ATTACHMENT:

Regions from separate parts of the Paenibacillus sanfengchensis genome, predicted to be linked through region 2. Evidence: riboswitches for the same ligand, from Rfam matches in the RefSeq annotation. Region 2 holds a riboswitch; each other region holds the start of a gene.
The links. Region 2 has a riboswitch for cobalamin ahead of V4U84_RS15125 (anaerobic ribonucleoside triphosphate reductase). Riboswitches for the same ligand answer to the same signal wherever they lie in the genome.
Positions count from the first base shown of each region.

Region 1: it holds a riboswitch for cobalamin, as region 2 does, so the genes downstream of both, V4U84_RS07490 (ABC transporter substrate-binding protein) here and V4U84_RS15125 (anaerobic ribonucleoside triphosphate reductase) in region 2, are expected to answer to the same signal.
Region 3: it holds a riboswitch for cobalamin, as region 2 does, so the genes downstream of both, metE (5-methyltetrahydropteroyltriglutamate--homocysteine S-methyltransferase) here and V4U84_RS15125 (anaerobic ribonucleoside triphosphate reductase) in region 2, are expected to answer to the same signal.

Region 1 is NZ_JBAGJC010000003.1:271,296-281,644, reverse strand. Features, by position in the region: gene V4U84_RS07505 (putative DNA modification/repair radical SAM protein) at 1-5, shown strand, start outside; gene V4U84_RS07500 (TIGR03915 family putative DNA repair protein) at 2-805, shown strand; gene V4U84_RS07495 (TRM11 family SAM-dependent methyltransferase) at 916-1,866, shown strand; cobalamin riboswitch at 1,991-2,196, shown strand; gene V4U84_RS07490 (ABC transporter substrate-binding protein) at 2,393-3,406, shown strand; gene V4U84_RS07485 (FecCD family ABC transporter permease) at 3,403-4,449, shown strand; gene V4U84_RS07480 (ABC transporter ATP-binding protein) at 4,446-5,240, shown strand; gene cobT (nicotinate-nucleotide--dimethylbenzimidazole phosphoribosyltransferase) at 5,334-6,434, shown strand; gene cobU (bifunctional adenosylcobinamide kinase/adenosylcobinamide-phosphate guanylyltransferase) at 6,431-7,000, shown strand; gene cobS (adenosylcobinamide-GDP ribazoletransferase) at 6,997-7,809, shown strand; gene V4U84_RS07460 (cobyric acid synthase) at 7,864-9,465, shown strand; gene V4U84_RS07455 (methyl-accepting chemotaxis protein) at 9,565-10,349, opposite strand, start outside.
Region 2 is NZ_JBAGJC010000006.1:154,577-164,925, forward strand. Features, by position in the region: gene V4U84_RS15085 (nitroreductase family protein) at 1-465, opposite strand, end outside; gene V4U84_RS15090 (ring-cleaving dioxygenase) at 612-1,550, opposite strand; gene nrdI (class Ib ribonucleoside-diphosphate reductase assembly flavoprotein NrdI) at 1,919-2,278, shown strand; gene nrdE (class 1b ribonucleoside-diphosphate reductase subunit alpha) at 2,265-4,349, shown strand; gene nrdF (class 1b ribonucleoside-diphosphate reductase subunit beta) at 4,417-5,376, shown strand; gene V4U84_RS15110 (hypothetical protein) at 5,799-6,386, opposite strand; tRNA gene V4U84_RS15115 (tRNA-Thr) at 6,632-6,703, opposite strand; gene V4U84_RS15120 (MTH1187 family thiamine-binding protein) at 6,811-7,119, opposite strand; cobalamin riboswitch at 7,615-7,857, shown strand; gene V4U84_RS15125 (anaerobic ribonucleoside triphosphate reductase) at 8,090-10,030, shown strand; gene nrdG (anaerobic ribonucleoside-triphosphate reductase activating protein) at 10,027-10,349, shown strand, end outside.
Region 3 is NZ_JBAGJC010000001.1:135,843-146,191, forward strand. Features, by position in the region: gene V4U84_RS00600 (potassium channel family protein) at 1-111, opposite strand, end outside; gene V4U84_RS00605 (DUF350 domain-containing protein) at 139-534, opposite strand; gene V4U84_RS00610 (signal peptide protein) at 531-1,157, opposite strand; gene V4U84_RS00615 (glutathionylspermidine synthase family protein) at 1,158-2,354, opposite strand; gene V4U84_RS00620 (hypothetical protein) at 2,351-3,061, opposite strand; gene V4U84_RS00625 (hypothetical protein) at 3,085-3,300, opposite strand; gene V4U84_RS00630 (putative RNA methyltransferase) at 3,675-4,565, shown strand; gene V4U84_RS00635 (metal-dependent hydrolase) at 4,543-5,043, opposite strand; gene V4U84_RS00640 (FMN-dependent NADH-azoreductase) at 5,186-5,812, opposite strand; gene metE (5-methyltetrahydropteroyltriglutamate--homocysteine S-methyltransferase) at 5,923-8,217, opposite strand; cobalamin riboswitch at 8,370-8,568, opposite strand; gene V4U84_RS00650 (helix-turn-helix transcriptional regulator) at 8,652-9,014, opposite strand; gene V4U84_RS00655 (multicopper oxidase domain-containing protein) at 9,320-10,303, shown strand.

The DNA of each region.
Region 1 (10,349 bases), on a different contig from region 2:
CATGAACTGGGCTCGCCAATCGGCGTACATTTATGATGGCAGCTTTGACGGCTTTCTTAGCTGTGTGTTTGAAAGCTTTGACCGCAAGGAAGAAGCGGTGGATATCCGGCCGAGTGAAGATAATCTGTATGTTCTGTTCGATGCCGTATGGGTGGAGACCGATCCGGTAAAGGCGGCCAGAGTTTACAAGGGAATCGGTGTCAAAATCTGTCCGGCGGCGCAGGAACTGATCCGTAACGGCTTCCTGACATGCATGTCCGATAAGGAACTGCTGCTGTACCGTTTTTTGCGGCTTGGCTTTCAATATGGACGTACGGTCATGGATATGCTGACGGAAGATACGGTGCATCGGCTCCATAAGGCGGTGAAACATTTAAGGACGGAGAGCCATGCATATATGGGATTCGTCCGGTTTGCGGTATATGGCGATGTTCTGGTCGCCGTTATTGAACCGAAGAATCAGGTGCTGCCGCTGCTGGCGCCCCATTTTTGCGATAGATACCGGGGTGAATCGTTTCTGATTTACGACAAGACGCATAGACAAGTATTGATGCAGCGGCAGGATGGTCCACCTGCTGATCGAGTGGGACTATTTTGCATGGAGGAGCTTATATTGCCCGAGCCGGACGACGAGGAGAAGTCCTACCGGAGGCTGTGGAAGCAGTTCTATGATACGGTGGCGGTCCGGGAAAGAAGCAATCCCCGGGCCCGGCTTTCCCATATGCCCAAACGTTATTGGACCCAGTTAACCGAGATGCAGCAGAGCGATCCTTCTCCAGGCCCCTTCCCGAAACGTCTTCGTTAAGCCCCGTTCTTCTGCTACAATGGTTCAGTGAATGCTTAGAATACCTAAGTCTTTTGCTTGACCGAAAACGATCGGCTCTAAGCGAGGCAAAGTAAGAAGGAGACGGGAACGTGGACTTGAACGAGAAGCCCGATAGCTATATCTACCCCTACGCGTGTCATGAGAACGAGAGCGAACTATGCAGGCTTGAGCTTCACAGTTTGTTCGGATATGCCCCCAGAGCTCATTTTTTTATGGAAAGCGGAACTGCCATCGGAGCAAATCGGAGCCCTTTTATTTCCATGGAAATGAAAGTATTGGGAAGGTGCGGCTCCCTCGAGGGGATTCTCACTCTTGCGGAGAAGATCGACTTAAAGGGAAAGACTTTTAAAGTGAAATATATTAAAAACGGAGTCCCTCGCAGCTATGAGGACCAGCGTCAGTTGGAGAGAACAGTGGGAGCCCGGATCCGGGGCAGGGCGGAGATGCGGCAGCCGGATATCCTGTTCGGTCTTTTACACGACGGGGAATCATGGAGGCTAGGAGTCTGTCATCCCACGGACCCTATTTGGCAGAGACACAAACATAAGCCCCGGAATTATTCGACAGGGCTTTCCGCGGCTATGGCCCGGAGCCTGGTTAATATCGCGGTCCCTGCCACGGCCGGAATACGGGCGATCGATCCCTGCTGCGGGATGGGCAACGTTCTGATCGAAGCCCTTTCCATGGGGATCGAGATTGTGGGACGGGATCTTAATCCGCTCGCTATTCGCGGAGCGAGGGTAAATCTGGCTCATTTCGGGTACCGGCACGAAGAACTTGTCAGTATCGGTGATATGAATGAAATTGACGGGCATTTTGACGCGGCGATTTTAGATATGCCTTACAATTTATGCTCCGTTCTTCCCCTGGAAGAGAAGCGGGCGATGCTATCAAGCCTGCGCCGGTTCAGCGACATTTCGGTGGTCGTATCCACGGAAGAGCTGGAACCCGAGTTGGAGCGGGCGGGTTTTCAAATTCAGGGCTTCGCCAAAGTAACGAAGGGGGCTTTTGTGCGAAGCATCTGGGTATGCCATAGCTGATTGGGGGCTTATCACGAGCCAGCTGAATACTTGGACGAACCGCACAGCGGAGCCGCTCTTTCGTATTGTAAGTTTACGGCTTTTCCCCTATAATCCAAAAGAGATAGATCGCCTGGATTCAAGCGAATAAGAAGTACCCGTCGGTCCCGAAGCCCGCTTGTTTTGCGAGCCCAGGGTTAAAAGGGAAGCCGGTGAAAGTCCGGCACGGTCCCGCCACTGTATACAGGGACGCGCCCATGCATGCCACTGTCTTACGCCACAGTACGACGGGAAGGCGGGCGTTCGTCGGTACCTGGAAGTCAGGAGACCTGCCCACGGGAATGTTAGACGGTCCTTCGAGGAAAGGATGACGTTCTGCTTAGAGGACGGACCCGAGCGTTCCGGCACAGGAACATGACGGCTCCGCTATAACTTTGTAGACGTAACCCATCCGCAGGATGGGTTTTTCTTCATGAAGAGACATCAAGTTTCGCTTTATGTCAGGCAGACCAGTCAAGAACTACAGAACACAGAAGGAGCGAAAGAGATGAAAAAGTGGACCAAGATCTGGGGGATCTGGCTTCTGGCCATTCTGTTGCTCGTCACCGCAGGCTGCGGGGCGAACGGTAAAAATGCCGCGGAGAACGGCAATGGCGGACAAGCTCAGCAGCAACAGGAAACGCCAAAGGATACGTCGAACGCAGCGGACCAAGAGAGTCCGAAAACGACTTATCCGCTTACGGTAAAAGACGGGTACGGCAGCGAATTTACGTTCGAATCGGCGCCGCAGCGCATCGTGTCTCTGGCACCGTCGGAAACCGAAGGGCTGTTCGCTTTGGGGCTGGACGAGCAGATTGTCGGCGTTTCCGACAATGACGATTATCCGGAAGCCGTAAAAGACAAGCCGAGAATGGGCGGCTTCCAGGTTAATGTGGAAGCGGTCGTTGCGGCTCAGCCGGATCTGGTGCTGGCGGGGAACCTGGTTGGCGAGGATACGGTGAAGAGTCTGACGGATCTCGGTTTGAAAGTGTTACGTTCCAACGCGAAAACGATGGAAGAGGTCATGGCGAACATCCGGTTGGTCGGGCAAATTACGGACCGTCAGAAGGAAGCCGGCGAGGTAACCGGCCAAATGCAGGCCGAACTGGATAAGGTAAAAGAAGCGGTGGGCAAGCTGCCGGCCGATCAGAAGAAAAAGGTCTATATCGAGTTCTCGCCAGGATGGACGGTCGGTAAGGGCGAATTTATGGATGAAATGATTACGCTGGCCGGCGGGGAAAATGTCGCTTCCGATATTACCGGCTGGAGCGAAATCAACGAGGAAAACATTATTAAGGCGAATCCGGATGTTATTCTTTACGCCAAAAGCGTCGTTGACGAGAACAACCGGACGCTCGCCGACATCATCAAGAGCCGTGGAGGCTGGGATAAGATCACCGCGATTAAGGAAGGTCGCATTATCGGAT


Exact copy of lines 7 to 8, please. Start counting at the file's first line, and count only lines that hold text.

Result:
Region 2 is NZ_JBAGJC010000006.1:154,577-164,925, forward strand. Features, by position in the region: gene V4U84_RS15085 (nitroreductase family protein) at 1-465, opposite strand, end outside; gene V4U84_RS15090 (ring-cleaving dioxygenase) at 612-1,550, opposite strand; gene nrdI (class Ib ribonucleoside-diphosphate reductase assembly flavoprotein NrdI) at 1,919-2,278, shown strand; gene nrdE (class 1b ribonucleoside-diphosphate reductase subunit alpha) at 2,265-4,349, shown strand; gene nrdF (class 1b ribonucleoside-diphosphate reductase subunit beta) at 4,417-5,376, shown strand; gene V4U84_RS15110 (hypothetical protein) at 5,799-6,386, opposite strand; tRNA gene V4U84_RS15115 (tRNA-Thr) at 6,632-6,703, opposite strand; gene V4U84_RS15120 (MTH1187 family thiamine-binding protein) at 6,811-7,119, opposite strand; cobalamin riboswitch at 7,615-7,857, shown strand; gene V4U84_RS15125 (anaerobic ribonucleoside triphosphate reductase) at 8,090-10,030, shown strand; gene nrdG (anaerobic ribonucleoside-triphosphate reductase activating protein) at 10,027-10,349, shown strand, end outside.
Region 3 is NZ_JBAGJC010000001.1:135,843-146,191, forward strand. Features, by position in the region: gene V4U84_RS00600 (potassium channel family protein) at 1-111, opposite strand, end outside; gene V4U84_RS00605 (DUF350 domain-containing protein) at 139-534, opposite strand; gene V4U84_RS00610 (signal peptide protein) at 531-1,157, opposite strand; gene V4U84_RS00615 (glutathionylspermidine synthase family protein) at 1,158-2,354, opposite strand; gene V4U84_RS00620 (hypothetical protein) at 2,351-3,061, opposite strand; gene V4U84_RS00625 (hypothetical protein) at 3,085-3,300, opposite strand; gene V4U84_RS00630 (putative RNA methyltransferase) at 3,675-4,565, shown strand; gene V4U84_RS00635 (metal-dependent hydrolase) at 4,543-5,043, opposite strand; gene V4U84_RS00640 (FMN-dependent NADH-azoreductase) at 5,186-5,812, opposite strand; gene metE (5-methyltetrahydropteroyltriglutamate--homocysteine S-methyltransferase) at 5,923-8,217, opposite strand; cobalamin riboswitch at 8,370-8,568, opposite strand; gene V4U84_RS00650 (helix-turn-helix transcriptional regulator) at 8,652-9,014, opposite strand; gene V4U84_RS00655 (multicopper oxidase domain-containing protein) at 9,320-10,303, shown strand.